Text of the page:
A black swan can arrive at any time—tomorrow morning, perhaps, or years into the future. The roster of potential CEO candidates, therefore, must be continually invigorated, nurtured, and restocked.

  Board succession committees can make sure management identifies appropriate internal and external CEO candidates and assesses them against specific role criteria. They also can confirm that management is preparing internal candidates appropriately by overseeing training, mentorship, and challenging assignments. Our development plans at Deloitte have the following sections: key development needs, support network, actions and timeframes, and comments/risks.

  Exceptional organizations have their succession processes hard at work from campus to C-Suite. GE developed the first corporate university, its famed Management Development Institute at Crotonville, in 1955 to prepare future leaders in the context of its culture. Today, 4,000 businesses worldwide operate their own campuses. Our curriculum at Deloitte University includes instruction devoted to projecting an executive presence, mastering negotiations, influencing for results, and improving personal productivity.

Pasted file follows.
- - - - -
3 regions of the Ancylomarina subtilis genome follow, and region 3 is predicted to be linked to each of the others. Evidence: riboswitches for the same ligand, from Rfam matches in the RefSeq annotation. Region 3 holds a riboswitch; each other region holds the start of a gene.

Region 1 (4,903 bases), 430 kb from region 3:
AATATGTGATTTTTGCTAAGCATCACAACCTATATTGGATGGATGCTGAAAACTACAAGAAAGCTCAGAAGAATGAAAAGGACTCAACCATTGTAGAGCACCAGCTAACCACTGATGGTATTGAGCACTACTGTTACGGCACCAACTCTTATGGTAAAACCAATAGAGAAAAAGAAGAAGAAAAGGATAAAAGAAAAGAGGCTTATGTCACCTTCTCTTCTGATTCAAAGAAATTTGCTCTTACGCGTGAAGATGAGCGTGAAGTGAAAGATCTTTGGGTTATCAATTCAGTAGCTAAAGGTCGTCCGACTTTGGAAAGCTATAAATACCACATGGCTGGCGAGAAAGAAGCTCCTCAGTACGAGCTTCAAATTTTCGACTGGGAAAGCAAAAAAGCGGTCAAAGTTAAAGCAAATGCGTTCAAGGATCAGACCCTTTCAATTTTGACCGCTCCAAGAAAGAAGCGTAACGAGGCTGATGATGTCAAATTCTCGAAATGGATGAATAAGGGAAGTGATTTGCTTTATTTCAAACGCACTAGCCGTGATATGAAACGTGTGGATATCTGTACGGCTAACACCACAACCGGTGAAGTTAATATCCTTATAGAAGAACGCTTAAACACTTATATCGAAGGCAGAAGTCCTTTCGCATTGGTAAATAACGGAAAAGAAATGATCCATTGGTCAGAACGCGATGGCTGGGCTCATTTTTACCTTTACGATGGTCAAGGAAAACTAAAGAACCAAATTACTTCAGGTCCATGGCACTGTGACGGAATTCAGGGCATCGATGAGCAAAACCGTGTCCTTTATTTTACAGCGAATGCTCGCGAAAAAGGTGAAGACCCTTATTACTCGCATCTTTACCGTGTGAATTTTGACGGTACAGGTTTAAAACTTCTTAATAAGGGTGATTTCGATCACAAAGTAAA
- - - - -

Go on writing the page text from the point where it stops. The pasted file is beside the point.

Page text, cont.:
Plan, sustain, grow

  Exceptional organizations recognize that successful succession planning is a process with no beginning or end. They also understand that it’s vitally important for their boards to know who may take the reins of leadership next. At Berkshire Hathaway’s recent annual meeting, for example, Warren Buffett announced that its board has already identified his future successor.

  Having Plan B ready to activate is a board’s first line of defense against a black swan event. We need look no further than McDonald’s and Deloitte Israel for proof. McDonald’s ongoing planning ensured that the succession of two CEOs who passed away was immediate and seamless. At Deloitte Israel, the late CEO had anticipated his own retirement and had groomed his successor for many years. A sorrowful yet smooth transition occurred with minimal impact on business operations.


  Succession planning is like having a continually renewing corporate will—one that can provide peace of mind, protect enterprise assets, and enable organizations to move forward with confidence when it’s needed most.

  Mr. Renjen is chairman of the board, Deloitte LLP.